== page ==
Sunday, May 27, 2012

All from nothing... (Part 14)

Our efforts to transform an unused piece of land into a productive vegetable garden.


It appears that we've finally been blessed with some seasonal weather, and knowing Irish weather can turn rainy at the drop of a hat, we've done our best to get out to the allotment on the afternoons and get as much work completed as possible. 


The allotment is changing with the summer, and the beech hedge that runs along one side of it is now a riot of beautiful wine and ruby leaves.


To begin, we built a frame (using the decking wood I mentioned in my last post) for the potatoes to sit in. We had chosen to place the frame parallel with the fence of the allotment, just to the right of the gate. I dug the earth underneath the frame thoroughly - this was a job I had been dreading as it's right beside a huge shrub (that I blogged about some time ago, when I cut it back) and I was concerned that the ground might be full of roots. 


The dreaded roots...


Turns out I was right! As luck would have it, there was only one large one from the shrub, which I had to saw through. The rest of them - and there were many - were mostly nettle roots. 
After I had finished, Clare sowed the potatoes out.
(Left, our makeshift frame)


The next job on the list to get my teeth into was finally completing the forking of the soil on the left of the allotment. This took a couple of hours to do properly, as I was removing the three "R's" (roots, rocks and rubble) while also mixing compost through the soil. After finishing this, Clare layed out some new beds, and picked out whatever stones and roots I had missed.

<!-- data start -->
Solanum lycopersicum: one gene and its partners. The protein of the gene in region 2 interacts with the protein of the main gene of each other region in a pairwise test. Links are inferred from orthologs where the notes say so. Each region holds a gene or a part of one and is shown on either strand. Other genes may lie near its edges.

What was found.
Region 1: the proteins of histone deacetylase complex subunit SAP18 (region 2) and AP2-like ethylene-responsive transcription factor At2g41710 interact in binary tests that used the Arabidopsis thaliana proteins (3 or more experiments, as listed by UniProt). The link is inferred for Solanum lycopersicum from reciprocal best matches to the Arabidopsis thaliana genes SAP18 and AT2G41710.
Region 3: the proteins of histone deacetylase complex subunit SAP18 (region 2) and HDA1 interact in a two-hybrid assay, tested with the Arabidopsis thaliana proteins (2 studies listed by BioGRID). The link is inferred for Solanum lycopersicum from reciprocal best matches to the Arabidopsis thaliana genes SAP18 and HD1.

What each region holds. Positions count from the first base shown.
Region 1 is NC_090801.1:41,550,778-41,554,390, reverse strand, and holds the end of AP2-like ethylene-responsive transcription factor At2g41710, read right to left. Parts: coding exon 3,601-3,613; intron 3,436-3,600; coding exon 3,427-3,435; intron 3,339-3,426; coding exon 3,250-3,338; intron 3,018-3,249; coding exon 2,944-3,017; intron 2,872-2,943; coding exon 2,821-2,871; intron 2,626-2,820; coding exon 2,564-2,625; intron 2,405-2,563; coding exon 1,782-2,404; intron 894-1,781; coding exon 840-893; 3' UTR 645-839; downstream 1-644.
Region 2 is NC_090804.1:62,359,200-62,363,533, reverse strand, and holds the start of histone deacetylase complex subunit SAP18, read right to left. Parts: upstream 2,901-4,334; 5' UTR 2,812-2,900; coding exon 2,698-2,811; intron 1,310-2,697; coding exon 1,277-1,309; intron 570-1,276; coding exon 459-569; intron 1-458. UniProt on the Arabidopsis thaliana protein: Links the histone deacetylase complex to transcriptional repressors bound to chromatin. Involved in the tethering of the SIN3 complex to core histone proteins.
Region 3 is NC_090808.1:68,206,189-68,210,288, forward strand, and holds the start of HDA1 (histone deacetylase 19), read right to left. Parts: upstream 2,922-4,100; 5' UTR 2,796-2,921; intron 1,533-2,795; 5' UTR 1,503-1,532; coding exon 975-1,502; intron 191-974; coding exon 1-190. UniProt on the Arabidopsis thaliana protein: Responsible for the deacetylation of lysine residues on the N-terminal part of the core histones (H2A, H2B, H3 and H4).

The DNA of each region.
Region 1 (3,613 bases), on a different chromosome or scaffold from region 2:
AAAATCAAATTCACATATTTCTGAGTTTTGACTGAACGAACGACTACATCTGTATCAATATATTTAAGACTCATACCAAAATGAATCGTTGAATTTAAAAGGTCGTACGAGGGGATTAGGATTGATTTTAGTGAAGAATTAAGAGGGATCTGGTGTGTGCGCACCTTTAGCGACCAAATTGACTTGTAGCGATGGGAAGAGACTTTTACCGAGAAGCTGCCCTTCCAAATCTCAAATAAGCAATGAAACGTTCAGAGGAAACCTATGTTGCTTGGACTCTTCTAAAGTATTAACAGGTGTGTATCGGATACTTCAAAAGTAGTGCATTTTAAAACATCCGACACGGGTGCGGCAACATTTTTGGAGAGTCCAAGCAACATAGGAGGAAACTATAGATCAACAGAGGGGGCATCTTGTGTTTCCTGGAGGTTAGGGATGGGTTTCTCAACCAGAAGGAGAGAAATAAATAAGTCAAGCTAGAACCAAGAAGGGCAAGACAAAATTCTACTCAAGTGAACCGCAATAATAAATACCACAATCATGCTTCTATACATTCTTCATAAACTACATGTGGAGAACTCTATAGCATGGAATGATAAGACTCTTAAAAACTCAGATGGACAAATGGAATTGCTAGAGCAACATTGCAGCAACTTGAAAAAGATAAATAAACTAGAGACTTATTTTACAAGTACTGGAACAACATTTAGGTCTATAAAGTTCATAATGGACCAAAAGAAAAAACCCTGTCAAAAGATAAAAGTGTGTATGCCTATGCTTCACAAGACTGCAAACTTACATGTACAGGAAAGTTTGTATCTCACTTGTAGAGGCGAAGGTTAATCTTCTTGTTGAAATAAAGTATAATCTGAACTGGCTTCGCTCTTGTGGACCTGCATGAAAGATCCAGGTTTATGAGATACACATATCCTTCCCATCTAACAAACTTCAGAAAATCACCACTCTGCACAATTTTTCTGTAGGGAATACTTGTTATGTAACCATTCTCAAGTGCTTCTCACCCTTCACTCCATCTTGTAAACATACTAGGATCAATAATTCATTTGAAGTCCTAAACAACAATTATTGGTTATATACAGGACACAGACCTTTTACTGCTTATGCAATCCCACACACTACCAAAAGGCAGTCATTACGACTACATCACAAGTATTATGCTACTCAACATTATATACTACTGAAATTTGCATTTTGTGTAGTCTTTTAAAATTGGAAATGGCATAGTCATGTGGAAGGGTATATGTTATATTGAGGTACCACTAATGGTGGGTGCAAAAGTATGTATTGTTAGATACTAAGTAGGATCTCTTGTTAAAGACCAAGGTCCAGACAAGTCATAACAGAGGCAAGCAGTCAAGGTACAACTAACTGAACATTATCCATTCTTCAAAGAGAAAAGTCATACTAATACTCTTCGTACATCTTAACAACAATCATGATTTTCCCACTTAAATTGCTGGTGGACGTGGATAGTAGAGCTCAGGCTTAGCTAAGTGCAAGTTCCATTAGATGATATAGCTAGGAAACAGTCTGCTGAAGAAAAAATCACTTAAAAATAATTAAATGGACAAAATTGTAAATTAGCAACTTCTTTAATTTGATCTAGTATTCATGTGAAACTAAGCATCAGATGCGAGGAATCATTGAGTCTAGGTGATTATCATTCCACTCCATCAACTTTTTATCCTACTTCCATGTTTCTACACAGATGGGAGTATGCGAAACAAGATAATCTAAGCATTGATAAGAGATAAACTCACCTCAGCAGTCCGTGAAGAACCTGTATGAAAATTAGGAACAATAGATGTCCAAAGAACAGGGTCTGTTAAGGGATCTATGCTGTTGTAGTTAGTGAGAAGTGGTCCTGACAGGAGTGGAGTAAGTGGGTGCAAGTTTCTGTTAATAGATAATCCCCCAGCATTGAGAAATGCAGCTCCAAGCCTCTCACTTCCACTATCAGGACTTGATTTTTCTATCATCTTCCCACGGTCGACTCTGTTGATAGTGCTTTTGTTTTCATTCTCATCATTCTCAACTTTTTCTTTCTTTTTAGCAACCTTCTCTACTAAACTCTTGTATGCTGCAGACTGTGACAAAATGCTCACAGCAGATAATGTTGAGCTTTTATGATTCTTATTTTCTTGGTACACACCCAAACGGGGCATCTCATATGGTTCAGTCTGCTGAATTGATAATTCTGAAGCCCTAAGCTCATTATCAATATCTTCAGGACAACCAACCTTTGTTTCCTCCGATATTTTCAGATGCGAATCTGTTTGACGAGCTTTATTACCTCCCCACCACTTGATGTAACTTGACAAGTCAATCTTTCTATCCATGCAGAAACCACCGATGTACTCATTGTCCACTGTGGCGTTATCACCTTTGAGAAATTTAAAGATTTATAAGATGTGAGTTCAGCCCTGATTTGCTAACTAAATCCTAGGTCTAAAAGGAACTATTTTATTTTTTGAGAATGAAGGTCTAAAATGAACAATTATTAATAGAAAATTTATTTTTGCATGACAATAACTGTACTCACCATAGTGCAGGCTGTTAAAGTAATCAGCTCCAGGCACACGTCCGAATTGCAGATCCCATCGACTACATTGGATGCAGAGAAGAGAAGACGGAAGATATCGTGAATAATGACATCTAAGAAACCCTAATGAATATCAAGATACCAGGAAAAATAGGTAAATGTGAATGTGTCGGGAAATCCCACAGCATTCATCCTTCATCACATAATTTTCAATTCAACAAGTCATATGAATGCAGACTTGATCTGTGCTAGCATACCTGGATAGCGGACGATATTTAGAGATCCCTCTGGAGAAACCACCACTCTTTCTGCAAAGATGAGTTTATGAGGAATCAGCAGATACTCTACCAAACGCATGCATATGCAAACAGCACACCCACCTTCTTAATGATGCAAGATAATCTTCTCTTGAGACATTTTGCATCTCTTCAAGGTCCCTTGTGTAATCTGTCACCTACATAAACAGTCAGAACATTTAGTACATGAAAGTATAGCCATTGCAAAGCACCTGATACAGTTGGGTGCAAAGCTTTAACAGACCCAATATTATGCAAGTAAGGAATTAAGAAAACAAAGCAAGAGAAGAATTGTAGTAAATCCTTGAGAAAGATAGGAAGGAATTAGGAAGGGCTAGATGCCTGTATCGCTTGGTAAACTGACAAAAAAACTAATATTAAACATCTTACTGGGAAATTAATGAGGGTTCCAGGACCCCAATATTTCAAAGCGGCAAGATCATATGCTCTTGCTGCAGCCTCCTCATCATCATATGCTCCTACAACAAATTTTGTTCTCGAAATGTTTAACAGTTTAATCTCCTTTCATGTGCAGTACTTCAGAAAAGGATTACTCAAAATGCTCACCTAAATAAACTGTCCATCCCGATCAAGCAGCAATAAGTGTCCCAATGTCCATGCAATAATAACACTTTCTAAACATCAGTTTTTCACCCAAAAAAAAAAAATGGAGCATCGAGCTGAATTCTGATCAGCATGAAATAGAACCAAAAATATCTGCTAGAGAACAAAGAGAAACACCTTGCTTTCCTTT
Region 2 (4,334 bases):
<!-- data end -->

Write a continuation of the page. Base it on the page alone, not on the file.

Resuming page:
The utterly incredible weather continued today, so we packed up lunch for the kids and all headed down to the allotment. I finished up laying out the new beds, and Clare sowed beans (dwarf yellow and purple tepee) and peas into them (the peas were planted out). I then hammered hazel staves into each end of the beds, and ran garden twine between them. To avoid confusion, this gave us three separate structures that the peas and beans will climb up. 


 Our climbing frames.

To make sure growing conditions are are optimum, Clare tested the PH of the soil, and it appears to be PH neutral, which hopefully will be to our benefit.






This evening, I sowed out the asparagus, all of which thankfully are still alive! Fifteen plants in all, that will hopefully keep producing for the next twenty years. 


The veg in the allotment seem to be making the most of the clement weather we're currently enjoying. The radishes are flying up - I appreciate they're a quick growing plant, but this growth is great to see - visibly getting larger by the day! 


On a more serious note, when watering the vegetables this evening, I noticed one of the enemies of the allotment gardener on our celery plants - slugs! I was quite affronted by the sight of them, as I hadn't expected to see them until the allotment was more fully established. In any case, I examined each celery plant and got rid of all of them before going home. 


Our celery - which the slugs want to feast on. Constant vigilance needed!

So that's where we're at. Next week is all about forking (as usual). But this time, I'll be working the right side of the central path. Getting so close to being finished I can almost smell it. So much more vegetables to be grown, eaten and hopefully enjoyed!

The allotment as it looked this afternoon.

1 comment:

Niamh Hogan said...

Wow - what a transformation - some great work done!!! Keep it up!! Bet your neighbours that are lending your this area are amazed at your dedication and delighted with how its going.

Added a link to your blog from mine to return the favour!
Niamh.